Themes emerge as Congress works on separate energy bills
Activity at the US Capitol on June 13 centered on the full Senate's debate of the Democratic leadership's energy legislation and the House NRC's approval of a bill with several provisions that directly affect oil and gas producers.
WASHINGTON, DC, June 13 -- Republicans at each end of the US Capitol said Democrats' energy proposals would do nothing to increase domestic supplies. Democrats responded that it was more important to increase incentives for fossil fuel alternatives than to continue what some members consider giveaways to the oil and gas industry.
Activity on June 13 centered on the full Senate's debate of the Democratic leadership's energy legislation and the House Natural Resource Committee's approval by 26 to 22 votes of a bill with several provisions that directly affect oil and gas producers and federal regulators.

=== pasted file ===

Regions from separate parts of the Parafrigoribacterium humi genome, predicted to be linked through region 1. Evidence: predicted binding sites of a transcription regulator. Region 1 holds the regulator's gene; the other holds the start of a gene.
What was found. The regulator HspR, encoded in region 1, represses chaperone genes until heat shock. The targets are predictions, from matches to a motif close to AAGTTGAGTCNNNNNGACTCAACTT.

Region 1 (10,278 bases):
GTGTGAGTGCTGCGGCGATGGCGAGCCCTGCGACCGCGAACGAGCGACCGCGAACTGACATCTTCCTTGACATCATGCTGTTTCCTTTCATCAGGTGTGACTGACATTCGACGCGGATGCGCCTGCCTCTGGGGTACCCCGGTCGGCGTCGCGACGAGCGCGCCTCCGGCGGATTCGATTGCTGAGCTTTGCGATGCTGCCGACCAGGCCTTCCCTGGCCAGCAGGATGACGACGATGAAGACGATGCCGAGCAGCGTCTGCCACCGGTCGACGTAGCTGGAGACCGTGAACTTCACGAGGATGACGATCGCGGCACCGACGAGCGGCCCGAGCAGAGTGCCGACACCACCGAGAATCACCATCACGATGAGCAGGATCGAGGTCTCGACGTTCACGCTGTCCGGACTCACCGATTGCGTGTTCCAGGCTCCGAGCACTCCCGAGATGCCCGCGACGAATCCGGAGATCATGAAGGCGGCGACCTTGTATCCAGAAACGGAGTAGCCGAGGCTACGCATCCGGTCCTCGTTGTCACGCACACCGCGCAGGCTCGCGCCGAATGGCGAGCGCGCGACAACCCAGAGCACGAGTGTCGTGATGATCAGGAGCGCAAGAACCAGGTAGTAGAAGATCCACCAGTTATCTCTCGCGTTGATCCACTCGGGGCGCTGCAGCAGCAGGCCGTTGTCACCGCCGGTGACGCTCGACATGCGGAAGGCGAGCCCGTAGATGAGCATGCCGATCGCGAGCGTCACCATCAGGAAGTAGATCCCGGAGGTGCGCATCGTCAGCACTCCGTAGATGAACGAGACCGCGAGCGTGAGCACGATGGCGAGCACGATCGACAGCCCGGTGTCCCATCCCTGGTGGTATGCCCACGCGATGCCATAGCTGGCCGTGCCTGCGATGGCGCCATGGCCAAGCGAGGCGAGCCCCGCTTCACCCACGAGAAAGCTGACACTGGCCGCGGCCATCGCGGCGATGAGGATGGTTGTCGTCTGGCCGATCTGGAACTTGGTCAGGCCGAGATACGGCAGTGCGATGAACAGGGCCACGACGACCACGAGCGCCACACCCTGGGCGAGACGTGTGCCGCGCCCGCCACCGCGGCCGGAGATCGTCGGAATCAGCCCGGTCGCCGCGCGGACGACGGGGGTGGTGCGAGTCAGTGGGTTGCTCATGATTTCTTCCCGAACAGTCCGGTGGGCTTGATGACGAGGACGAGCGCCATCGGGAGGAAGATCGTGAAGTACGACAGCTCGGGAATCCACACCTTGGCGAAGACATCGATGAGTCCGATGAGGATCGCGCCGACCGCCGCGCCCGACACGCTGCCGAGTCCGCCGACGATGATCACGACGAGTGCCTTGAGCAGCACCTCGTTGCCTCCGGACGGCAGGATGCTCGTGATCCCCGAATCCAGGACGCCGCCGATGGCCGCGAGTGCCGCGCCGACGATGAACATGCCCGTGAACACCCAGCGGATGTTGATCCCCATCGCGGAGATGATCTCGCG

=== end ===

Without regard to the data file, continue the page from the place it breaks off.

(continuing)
Those provisions include imposing a $1,700 processing fee for each drilling permit application, limiting categorical exclusions from the National Environmental Policy Act, regulating produced water disposal, limiting oil royalty in-kind payments to refilling the Strategic Petroleum Reserve, requiring the US Minerals Management to conduct at least 550 audits yearly by 2009, significantly increasing surface landholders' rights and compensation in split-estate situations on federal leases, and raising onshore oil and gas reclamation fees and bonds.
The bill, HR 2337, which will be reported to the House floor with a favorable recommendation, would preserve the 2005 Energy Policy Act's (EPACT) requirement for BLM to complete onshore drilling permit requests but it would extend the deadline to 90 from 30 days. Chairman Nick J. Rahall (D-W.Va.) supported the change, which emerged during the first day of markup on June 6.
Groups representing domestic oil and gas producers immediately criticized the bill that emerged. "One has to wonder why members of Congress would vote for legislation that will decrease domestic supplies of oil and gas at a time when consumers are already suffering from high prices," said Marc W. Smith, executive director of the Independent Petroleum Association of Mountain States in Denver.